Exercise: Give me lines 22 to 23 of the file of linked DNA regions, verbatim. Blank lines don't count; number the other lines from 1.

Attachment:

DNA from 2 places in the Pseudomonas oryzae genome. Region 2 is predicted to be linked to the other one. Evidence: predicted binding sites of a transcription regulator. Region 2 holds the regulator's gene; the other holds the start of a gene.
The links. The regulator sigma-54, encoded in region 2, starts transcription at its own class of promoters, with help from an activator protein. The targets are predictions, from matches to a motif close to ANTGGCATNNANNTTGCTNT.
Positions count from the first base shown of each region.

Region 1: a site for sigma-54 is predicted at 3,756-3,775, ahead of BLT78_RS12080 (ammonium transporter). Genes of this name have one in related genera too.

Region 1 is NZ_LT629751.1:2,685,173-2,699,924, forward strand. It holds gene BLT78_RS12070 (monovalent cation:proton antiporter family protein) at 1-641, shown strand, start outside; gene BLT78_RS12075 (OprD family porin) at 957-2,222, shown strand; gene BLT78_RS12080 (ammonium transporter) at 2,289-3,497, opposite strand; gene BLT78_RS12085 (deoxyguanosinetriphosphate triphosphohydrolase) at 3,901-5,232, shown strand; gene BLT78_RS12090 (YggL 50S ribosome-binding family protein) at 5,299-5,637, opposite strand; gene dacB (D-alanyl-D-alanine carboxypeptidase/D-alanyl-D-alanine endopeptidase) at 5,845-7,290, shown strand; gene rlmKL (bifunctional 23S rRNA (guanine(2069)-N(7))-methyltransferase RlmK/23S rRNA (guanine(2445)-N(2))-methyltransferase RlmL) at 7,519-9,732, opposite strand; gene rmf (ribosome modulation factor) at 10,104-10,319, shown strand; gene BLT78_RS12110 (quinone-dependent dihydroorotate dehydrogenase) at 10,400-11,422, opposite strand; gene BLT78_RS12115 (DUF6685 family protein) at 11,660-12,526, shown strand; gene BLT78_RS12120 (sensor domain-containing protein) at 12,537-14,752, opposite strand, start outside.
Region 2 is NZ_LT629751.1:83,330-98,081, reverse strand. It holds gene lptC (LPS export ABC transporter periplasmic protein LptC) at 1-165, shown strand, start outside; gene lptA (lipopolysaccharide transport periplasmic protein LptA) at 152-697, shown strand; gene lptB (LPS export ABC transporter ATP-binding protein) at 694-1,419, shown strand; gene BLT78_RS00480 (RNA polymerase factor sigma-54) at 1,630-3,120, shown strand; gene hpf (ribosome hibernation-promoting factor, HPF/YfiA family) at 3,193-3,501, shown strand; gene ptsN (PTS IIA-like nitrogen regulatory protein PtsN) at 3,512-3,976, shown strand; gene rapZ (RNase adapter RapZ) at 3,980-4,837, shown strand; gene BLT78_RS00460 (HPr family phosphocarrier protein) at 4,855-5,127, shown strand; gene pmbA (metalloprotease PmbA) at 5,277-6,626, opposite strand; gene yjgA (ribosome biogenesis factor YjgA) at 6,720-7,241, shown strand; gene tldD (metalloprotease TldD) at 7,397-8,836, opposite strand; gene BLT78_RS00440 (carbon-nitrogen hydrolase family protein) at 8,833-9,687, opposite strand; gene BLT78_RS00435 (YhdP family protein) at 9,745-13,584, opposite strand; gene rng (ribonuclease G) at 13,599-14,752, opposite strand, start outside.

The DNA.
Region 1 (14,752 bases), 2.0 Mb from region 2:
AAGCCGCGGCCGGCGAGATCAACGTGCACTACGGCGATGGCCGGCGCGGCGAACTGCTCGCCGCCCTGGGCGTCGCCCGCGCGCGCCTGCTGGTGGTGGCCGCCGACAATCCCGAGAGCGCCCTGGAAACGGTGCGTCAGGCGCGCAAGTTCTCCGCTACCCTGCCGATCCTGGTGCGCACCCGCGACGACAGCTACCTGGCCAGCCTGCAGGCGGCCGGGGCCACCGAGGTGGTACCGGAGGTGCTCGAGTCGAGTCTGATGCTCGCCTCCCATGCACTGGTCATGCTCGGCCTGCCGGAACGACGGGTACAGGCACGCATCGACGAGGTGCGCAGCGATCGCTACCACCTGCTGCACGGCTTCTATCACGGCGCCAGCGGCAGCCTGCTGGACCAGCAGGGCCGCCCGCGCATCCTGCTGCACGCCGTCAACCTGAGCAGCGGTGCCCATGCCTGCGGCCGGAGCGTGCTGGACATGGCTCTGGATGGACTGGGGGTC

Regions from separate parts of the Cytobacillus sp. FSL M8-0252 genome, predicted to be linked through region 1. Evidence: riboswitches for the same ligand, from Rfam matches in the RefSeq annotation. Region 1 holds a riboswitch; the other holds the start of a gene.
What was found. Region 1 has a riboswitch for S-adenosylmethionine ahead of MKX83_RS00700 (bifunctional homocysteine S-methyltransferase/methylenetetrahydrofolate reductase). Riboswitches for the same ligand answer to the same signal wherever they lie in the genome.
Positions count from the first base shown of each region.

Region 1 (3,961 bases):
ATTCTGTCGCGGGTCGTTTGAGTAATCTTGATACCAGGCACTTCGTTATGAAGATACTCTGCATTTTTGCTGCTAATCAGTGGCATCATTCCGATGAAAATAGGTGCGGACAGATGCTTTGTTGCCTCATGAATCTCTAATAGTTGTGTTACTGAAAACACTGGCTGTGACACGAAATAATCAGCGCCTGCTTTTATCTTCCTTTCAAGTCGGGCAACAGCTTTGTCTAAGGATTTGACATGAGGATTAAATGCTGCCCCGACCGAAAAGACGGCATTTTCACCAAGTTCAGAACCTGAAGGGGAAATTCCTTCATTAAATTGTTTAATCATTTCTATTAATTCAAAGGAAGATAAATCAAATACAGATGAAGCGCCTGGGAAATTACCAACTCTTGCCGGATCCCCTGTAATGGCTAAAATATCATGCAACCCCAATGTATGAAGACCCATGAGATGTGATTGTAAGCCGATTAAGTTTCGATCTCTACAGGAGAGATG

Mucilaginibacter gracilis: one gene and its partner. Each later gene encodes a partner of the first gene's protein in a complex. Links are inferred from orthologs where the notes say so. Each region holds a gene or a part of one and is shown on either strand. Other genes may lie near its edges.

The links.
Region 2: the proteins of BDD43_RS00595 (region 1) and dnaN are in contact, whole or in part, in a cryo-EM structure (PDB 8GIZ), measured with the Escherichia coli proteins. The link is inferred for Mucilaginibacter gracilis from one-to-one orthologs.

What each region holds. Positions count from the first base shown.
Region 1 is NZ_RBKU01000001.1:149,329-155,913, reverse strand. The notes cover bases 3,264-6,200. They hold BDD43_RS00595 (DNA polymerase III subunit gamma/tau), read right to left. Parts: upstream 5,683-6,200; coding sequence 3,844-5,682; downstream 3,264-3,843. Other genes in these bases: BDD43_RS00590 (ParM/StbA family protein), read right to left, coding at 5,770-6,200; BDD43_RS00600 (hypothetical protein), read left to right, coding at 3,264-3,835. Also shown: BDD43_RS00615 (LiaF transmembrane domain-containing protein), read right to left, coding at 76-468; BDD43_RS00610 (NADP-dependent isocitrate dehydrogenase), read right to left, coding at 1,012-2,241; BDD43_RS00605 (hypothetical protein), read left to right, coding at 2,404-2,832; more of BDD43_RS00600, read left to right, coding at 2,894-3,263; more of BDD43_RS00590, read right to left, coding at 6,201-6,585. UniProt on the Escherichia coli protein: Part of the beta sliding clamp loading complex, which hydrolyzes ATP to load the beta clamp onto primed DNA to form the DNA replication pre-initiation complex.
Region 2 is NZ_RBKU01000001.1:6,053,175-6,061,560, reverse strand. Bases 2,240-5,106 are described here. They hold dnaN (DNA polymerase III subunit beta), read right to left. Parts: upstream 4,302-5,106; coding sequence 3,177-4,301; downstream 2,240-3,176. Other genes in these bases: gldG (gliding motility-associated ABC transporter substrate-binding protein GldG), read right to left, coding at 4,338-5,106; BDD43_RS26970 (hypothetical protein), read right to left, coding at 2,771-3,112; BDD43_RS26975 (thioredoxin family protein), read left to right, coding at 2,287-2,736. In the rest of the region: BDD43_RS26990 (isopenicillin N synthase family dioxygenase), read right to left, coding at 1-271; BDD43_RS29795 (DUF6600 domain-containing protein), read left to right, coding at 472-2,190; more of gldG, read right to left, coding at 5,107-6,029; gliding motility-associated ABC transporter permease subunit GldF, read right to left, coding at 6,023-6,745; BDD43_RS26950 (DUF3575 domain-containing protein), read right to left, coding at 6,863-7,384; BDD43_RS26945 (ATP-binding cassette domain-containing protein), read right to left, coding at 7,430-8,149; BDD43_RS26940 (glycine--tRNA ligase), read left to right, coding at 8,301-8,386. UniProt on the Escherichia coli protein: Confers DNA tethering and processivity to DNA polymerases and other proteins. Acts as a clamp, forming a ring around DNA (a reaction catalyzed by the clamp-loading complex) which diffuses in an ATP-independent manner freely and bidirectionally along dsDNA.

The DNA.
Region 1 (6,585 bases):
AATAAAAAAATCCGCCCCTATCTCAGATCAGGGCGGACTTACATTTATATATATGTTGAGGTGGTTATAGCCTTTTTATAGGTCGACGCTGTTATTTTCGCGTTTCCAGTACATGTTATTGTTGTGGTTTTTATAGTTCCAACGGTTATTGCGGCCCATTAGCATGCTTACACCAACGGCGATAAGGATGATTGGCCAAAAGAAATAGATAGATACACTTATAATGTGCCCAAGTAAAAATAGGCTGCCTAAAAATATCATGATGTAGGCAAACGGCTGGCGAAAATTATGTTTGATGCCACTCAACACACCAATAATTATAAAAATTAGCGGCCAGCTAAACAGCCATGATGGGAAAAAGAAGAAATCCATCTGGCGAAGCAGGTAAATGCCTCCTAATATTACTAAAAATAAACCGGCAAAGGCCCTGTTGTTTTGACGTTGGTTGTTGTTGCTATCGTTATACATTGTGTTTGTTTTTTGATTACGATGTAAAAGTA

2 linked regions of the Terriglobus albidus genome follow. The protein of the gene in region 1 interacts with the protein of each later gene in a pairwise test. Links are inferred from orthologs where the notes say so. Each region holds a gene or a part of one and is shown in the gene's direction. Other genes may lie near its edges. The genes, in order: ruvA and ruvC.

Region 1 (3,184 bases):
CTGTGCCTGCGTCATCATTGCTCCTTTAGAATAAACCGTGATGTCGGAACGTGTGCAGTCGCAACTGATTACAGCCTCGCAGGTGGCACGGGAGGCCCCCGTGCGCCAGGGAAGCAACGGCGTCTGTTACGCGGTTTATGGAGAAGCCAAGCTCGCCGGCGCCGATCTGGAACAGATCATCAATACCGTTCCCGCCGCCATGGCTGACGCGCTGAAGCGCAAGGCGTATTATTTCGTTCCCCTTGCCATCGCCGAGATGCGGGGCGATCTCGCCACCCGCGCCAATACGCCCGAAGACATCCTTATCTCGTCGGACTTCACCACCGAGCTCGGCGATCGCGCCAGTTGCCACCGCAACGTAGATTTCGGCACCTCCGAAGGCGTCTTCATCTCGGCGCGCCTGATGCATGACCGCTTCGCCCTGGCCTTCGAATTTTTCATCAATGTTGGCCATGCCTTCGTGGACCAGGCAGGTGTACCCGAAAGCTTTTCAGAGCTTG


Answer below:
Region 1 (6,585 bases):
AATAAAAAAATCCGCCCCTATCTCAGATCAGGGCGGACTTACATTTATATATATGTTGAGGTGGTTATAGCCTTTTTATAGGTCGACGCTGTTATTTTCGCGTTTCCAGTACATGTTATTGTTGTGGTTTTTATAGTTCCAACGGTTATTGCGGCCCATTAGCATGCTTACACCAACGGCGATAAGGATGATTGGCCAAAAGAAATAGATAGATACACTTATAATGTGCCCAAGTAAAAATAGGCTGCCTAAAAATATCATGATGTAGGCAAACGGCTGGCGAAAATTATGTTTGATGCCACTCAACACACCAATAATTATAAAAATTAGCGGCCAGCTAAACAGCCATGATGGGAAAAAGAAGAAATCCATCTGGCGAAGCAGGTAAATGCCTCCTAATATTACTAAAAATAAACCGGCAAAGGCCCTGTTGTTTTGACGTTGGTTGTTGTTGCTATCGTTATACATTGTGTTTGTTTTTTGATTACGATGTAAAAGTA